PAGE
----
To Mr. Cassatt, of the Pennsylvania Railroad, the Main Line section owes its township government. As the Suburban communities began to get more thickly settled, he saw that some form of local government would become necessary, especially as regards police protection. And so Mr. Cassatt was instrumental in having the State legislature enact a law for the government of “Townships of the First Class” having a certain number of inhabitants. Lower Merion Township was the first to qualify while Haverford Township followed in a few years. The governing body of such townships has always been a small number of elected Commissioners. In a similar manner the affairs of township schools are in the hands of a school board elected by the voters.
Among the prominent men of the period of which we have been writing were George W. Childs, editor of the Public Ledger, and Anthony J. Drexel, a prominent stockholder in that newspaper and one of the wealthiest men of his time. It was these two men who founded the town of Wayne as a real estate operation. When Mr. Childs was asked one day, according to our historian, why they built their new town so far up the road, when there were numerous properties just as available nearer to Philadelphia, he quickly replied that it was “in order to give the new settlers more time to read the Ledger on the train!” Mr. Childs lived on a large property on Bryn Mawr avenue which was then a new road that had just been laid out southward from Whitehall. His place was called “Wootton”, and because Mr. Childs’ “Herat was as big as his house”, it became “Welcome Hall” for all visitors, whether of distinction or otherwise.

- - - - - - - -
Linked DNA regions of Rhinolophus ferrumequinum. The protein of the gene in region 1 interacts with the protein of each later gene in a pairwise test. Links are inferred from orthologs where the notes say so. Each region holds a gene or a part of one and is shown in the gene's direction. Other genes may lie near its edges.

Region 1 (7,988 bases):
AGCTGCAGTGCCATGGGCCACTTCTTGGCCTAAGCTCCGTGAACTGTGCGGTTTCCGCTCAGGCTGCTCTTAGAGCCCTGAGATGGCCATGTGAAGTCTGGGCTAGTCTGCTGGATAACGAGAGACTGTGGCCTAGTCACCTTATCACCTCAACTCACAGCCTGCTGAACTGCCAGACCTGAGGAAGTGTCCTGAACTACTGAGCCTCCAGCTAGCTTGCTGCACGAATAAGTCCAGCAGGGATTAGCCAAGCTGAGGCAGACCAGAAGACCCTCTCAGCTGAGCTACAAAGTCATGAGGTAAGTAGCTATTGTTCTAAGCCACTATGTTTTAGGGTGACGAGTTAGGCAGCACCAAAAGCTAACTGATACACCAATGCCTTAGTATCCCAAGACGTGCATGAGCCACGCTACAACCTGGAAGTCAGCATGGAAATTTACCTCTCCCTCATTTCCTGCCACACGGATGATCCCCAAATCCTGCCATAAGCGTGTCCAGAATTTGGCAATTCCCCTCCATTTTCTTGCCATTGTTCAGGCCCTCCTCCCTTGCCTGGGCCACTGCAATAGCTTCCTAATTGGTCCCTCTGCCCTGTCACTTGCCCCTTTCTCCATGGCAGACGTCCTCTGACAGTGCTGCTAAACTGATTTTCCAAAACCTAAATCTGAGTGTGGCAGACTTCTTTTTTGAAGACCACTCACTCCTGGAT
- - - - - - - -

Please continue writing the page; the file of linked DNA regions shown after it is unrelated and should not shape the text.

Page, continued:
Among other early famous men and large property owners of the Main Line were John Converse, who built his mansion on the Pike at Rosemont; Samuel Vauclain, president of Baldwin Locomotive Works, who built near the Converse place, and T. Wilson Brown, who settled in Villanova. The latter had a large part in the founding and the maintenance of the Bryn Mawr Hospital.
Among many other names mentioned by Mr. Townsend is that of a man well known in our community, since up to the time of his recent death, A. J. County made his home here. Coming to this country as a young Irish lad, he became associated with the Pennsylvania Railroad, eventually becoming one of its vice-presidents.